Dear Barb: I am a thirty-two year old single woman who has not been able to have a long-term relationship with a man. Everything seems fine at first, but when it starts to become serious, I get scared and end it. I think I know why this is happening. Throughout my childhood, I was sexually abused by several family members. The abuse started around age five and continued until I was eleven years old. This is something I have never told anyone until now. I realize that I need to find a way to deal with this, so that I can get on with my life. I am a voracious reader and I have read some books on this topic, but most just recount the abuse. Are there any other resources that would be helpful? I don’t think I’m ready to talk about what happened. Thanks.
Terri – Manitoba
Congratulations Terri, you are a survivor. I know it doesn’t seem like it, but you are moving forward with your life just by recognizing that you need help. The very best resource I have found on this subject is a book titled The Courage to Heal: A Guide for Women Survivors of Child Sexual Abuse written by Ellen Bass and Laura Davis (1994). As well, there is a workbook that goes along with the book that is titled The Courage to Heal Workbook: A Guide for Women and Men Survivors of Child Sexual Abuse written by Laura Davis (1990).
The Courage to Heal is a compilation of over 200 stories of survivors of childhood sexual abuse. Support groups throughout the country use this book as a guide to help survivors work through the trauma of sexual abuse. Included with the readings are exercises to do with or without the assistance of the workbook. Each chapter deals with a different aspect of the abuse and includes questions that can help you to understand and deal with your personal experience and its lasting effects.
The following is an excerpt from the The Courage to Heal, which may give you an indication of the impact this book could have on your healing.
“Reading this book can be a cathartic healing experience. As you begin to realize that your life makes sense, and that you are not the only one who has suffered, you may experience a tremendous feeling of relief. But relief is not the only response you may have…Women have also reported feeling terrified, furious, and anguished. Others have connected with forgotten pockets of grief and pain … having nightmares, flashbacks, new memories. One survivor, a recovering alcoholic, began to crave alcohol as she read. Another woman began fighting with her lover. Several went back to therapy. All said their lives were changed…As you read, it’s important to look inside, paying attention to your own thoughts and feelings. The idea of developing such a relationship with yourself may be foreign to you. As women, we’ve been taught to meet the needs of others, that focusing on ourselves is selfish. But healing requires a willingness to put yourself first.”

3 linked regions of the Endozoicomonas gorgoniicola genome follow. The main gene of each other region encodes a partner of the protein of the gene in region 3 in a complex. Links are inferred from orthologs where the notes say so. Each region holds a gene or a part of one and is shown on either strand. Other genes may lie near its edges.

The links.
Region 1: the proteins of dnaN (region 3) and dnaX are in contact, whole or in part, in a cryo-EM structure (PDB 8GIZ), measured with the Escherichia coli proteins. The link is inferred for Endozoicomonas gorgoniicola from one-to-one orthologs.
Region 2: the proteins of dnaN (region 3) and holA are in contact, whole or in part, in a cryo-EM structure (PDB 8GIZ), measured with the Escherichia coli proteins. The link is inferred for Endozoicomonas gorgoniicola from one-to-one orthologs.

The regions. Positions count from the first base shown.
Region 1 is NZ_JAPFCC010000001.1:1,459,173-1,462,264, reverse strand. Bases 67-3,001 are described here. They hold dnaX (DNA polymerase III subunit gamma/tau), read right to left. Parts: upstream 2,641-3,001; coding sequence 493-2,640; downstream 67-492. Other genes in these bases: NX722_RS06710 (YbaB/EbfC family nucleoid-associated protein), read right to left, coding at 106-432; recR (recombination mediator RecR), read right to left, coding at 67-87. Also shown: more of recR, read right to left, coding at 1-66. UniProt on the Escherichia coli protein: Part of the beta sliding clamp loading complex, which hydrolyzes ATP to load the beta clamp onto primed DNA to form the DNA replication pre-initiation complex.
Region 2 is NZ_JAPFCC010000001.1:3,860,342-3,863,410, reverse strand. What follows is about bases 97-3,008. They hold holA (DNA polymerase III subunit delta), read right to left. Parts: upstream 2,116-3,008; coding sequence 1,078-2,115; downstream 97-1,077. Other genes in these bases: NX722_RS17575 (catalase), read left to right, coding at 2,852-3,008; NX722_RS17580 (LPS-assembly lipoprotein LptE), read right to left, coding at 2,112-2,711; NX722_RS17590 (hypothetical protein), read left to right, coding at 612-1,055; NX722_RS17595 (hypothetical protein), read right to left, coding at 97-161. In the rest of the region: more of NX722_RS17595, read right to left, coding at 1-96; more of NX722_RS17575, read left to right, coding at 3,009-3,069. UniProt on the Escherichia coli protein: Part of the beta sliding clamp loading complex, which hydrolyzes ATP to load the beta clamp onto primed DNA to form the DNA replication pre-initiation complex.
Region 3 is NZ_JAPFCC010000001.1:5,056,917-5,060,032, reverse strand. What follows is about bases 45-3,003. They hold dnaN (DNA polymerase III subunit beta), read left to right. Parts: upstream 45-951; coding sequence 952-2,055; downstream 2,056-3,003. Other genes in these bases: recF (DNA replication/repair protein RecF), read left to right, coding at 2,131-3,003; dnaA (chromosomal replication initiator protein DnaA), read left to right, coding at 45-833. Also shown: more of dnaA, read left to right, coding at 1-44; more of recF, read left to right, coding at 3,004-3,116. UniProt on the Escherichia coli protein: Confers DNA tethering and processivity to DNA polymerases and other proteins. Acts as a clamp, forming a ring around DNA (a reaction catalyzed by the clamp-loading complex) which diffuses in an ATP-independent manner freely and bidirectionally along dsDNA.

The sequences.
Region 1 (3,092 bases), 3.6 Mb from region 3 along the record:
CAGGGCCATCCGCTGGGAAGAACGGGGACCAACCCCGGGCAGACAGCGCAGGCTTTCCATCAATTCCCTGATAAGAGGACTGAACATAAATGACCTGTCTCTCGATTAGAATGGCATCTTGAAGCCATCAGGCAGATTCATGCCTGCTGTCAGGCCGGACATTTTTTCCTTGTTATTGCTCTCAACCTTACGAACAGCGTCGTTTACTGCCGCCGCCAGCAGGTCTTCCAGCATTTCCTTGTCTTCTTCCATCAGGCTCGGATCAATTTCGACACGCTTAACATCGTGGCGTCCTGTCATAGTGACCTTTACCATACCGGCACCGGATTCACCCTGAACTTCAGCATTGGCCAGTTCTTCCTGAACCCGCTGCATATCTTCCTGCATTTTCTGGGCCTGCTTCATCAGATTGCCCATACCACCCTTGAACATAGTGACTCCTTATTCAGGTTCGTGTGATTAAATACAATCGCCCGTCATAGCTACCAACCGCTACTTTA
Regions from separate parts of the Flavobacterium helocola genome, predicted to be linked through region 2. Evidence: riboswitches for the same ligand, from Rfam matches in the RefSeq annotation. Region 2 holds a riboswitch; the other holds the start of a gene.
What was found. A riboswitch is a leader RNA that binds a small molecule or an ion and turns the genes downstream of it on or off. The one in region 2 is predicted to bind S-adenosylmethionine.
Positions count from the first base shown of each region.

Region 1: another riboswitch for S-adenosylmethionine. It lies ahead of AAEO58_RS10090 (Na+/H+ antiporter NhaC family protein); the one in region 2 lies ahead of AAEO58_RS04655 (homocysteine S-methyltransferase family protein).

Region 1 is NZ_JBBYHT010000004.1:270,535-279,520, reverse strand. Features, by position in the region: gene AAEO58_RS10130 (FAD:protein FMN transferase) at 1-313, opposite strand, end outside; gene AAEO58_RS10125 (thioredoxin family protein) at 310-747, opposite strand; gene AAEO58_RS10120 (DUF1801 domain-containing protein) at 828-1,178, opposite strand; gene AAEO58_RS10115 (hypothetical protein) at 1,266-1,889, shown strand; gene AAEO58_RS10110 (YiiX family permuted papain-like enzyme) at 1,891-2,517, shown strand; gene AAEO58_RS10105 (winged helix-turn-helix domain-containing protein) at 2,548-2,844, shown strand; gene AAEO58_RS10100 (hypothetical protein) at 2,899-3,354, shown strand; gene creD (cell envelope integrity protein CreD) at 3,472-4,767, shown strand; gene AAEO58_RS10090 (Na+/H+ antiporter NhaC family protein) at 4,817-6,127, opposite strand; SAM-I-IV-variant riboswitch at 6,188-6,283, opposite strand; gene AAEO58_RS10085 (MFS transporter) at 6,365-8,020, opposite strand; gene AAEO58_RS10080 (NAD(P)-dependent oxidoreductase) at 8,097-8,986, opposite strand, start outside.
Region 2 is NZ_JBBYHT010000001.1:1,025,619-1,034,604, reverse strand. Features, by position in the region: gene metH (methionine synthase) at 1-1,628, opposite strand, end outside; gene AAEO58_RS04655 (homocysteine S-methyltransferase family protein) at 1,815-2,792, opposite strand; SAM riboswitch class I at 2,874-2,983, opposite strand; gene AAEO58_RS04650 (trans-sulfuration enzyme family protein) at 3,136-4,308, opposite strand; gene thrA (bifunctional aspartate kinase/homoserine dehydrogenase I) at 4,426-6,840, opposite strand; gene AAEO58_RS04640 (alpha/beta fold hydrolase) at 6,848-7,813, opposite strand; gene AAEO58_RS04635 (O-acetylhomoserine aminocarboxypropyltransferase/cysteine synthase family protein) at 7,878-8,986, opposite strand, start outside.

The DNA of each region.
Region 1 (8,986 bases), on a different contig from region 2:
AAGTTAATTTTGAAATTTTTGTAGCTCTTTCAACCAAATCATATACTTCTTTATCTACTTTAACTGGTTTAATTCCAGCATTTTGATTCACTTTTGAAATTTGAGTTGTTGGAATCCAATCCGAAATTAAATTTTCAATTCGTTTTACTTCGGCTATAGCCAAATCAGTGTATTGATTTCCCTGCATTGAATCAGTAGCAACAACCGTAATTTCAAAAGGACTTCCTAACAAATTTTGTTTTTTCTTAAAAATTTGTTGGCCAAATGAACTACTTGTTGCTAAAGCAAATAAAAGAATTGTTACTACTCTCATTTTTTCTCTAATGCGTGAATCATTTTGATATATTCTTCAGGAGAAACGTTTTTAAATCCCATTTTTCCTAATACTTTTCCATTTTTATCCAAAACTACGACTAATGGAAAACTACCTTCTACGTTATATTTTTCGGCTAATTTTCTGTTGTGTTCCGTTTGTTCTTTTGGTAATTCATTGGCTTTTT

(Bass and Davis, 1994, p. 27)
I would suggest that you get these books and read through them, but realize that you will not be able to heal from this trauma alone. You need a support group or a professional counselor. If you do not know where to find help, your family doctor will be able to direct you to the resources available in your community.
The following is information about these two books. You can also check with your public library or online at http://www.chapters.indigo.ca for other books. Thanks for writing Terri.
Bass, E. and Davis, L. (1994). The Courage to Heal: A Guide for Women Survivors of Child Sexual Abuse. Third Edition. New York: HarperCollins Publishers.
Davis, L. (1990). The Courage to Heal Workbook: A Guide for Women and Men Survivors of Child Sexual Abuse. First edition. New York: HarperCollins Publishers.
E-mail your questions to firstname.lastname@example.org. Some submissions may be edited for length or to protect confidentiality: your real name and location will never be printed. This column is for entertainment only. The author is not a professional counsellor and this column is not intended to take the place of professional advice.